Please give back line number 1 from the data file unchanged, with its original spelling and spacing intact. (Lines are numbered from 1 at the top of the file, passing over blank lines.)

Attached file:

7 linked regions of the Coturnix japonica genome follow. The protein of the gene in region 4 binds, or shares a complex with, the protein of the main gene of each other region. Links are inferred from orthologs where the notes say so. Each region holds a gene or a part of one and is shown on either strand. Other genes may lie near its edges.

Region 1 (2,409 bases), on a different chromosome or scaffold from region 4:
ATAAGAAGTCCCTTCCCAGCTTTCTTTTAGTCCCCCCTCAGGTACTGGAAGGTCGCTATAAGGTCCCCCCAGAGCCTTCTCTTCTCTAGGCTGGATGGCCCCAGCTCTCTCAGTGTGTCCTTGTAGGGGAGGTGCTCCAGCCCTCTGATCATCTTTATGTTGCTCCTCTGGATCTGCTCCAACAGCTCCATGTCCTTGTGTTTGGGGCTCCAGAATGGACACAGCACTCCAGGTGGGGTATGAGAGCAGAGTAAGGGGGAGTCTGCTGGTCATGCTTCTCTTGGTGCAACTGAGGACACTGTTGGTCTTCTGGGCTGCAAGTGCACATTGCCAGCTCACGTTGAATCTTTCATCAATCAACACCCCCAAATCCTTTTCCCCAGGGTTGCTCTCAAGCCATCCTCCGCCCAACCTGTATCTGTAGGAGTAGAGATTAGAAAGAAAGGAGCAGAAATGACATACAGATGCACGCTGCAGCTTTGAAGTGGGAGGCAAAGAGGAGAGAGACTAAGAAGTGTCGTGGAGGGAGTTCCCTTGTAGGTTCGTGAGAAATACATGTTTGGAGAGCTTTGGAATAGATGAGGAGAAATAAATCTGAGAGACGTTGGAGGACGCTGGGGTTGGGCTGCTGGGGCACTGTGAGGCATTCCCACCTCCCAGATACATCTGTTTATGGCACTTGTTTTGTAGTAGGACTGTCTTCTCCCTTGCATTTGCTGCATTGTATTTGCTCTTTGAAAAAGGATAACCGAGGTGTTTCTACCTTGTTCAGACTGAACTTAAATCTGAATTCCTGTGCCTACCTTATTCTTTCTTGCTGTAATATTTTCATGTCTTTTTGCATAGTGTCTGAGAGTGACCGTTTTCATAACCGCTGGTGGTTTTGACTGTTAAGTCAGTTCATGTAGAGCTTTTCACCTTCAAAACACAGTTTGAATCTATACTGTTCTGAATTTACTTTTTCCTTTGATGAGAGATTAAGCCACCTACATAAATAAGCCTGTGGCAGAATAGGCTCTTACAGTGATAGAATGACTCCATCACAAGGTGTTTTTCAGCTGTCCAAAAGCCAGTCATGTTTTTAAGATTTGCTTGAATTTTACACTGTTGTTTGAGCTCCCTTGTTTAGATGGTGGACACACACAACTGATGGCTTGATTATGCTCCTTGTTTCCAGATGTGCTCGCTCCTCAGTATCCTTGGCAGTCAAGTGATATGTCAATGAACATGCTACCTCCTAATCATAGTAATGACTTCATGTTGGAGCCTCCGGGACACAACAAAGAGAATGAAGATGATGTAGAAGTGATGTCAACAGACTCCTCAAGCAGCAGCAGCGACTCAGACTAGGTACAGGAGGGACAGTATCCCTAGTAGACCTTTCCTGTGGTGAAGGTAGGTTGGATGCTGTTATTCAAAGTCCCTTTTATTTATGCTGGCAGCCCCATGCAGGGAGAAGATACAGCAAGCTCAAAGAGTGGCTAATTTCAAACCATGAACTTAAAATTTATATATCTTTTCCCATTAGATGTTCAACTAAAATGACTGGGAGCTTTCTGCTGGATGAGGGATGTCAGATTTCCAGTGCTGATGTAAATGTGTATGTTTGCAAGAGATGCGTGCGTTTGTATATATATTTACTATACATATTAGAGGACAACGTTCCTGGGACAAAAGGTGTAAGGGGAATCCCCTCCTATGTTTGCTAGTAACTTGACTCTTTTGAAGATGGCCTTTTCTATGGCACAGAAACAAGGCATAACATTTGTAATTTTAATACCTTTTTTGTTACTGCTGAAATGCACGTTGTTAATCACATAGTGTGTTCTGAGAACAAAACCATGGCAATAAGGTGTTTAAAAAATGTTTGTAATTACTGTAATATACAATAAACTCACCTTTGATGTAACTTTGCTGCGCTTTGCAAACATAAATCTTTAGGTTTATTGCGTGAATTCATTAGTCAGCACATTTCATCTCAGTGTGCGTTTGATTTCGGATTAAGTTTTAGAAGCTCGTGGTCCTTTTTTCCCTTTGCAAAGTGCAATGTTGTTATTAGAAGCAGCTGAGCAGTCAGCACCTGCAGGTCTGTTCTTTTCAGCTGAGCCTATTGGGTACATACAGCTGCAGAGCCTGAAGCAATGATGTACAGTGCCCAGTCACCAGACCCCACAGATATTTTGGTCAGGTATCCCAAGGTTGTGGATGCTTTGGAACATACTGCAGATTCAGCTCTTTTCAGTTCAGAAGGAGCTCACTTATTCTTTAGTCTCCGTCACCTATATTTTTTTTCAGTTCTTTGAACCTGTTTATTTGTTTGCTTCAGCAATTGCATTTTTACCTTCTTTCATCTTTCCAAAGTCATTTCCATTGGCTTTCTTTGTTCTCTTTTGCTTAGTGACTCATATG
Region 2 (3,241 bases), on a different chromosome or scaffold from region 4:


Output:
7 linked regions of the Coturnix japonica genome follow. The protein of the gene in region 4 binds, or shares a complex with, the protein of the main gene of each other region. Links are inferred from orthologs where the notes say so. Each region holds a gene or a part of one and is shown on either strand. Other genes may lie near its edges.